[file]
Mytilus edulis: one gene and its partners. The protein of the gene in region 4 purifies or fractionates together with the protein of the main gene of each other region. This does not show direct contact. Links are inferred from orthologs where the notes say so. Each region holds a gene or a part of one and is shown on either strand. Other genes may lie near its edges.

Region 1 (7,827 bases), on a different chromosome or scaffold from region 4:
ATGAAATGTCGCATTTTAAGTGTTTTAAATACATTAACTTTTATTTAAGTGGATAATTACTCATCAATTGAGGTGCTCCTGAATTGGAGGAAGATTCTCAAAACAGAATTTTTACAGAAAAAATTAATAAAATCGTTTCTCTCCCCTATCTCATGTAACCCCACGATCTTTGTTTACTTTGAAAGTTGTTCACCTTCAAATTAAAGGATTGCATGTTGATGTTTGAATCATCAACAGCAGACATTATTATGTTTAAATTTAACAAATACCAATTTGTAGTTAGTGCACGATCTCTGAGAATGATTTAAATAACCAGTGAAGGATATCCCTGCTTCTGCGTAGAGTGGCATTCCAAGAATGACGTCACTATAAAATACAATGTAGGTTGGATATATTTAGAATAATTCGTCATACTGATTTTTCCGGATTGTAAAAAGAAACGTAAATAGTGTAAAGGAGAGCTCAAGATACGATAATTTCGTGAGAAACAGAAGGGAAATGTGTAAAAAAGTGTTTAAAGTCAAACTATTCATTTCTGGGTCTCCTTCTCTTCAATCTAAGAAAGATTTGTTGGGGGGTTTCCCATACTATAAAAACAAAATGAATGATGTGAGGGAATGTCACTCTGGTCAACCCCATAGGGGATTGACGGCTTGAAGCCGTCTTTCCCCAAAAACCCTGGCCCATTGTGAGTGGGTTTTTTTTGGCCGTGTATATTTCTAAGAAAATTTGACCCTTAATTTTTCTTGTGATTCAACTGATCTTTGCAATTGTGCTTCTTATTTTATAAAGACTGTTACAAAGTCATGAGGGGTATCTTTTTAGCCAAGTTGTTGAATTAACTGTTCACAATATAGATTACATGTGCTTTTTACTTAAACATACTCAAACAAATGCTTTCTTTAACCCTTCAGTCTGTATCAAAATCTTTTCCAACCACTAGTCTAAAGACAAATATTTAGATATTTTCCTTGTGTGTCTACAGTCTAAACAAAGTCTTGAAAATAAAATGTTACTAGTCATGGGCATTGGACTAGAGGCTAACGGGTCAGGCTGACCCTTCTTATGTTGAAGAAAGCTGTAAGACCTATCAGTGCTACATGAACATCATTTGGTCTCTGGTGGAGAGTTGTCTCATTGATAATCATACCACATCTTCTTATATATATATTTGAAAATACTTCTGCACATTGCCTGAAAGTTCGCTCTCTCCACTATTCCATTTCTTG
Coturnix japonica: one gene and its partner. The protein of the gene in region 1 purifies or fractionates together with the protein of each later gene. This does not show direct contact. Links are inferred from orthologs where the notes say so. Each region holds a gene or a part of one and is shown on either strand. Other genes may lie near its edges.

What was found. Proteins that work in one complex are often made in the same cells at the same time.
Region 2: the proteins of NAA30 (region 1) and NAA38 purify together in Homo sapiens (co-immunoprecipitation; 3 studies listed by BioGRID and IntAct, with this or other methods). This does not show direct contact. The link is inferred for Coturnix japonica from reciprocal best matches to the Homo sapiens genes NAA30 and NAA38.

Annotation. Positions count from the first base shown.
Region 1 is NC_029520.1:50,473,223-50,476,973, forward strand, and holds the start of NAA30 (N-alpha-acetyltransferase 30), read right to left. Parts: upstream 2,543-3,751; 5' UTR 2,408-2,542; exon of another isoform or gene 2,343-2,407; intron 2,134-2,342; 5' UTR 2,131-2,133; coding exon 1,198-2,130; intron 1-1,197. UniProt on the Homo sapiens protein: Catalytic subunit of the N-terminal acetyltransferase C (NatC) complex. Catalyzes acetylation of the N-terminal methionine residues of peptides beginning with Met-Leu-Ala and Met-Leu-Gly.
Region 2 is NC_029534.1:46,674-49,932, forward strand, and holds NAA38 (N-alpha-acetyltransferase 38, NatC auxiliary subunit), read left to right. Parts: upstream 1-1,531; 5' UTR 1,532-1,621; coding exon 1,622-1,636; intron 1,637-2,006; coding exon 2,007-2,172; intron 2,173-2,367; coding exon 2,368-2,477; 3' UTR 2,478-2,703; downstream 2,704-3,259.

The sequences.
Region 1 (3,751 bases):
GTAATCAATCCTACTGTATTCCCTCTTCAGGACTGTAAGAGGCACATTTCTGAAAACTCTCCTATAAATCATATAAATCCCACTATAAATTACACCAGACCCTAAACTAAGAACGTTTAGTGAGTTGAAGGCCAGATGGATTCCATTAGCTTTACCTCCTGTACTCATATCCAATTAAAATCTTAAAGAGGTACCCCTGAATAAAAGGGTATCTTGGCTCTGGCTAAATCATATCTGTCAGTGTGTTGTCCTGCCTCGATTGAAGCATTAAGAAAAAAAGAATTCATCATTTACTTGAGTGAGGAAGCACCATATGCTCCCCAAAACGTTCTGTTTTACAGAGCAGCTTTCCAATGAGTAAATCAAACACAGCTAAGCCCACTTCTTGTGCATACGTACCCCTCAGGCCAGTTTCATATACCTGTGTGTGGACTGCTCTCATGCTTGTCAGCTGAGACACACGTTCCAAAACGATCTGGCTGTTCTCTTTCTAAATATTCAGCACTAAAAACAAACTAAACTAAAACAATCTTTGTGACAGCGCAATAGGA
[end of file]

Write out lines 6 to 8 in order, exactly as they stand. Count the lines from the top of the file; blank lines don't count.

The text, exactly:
Region 2: the proteins of NAA30 (region 1) and NAA38 purify together in Homo sapiens (co-immunoprecipitation; 3 studies listed by BioGRID and IntAct, with this or other methods). This does not show direct contact. The link is inferred for Coturnix japonica from reciprocal best matches to the Homo sapiens genes NAA30 and NAA38.

Annotation. Positions count from the first base shown.
Region 1 is NC_029520.1:50,473,223-50,476,973, forward strand, and holds the start of NAA30 (N-alpha-acetyltransferase 30), read right to left. Parts: upstream 2,543-3,751; 5' UTR 2,408-2,542; exon of another isoform or gene 2,343-2,407; intron 2,134-2,342; 5' UTR 2,131-2,133; coding exon 1,198-2,130; intron 1-1,197. UniProt on the Homo sapiens protein: Catalytic subunit of the N-terminal acetyltransferase C (NatC) complex. Catalyzes acetylation of the N-terminal methionine residues of peptides beginning with Met-Leu-Ala and Met-Leu-Gly.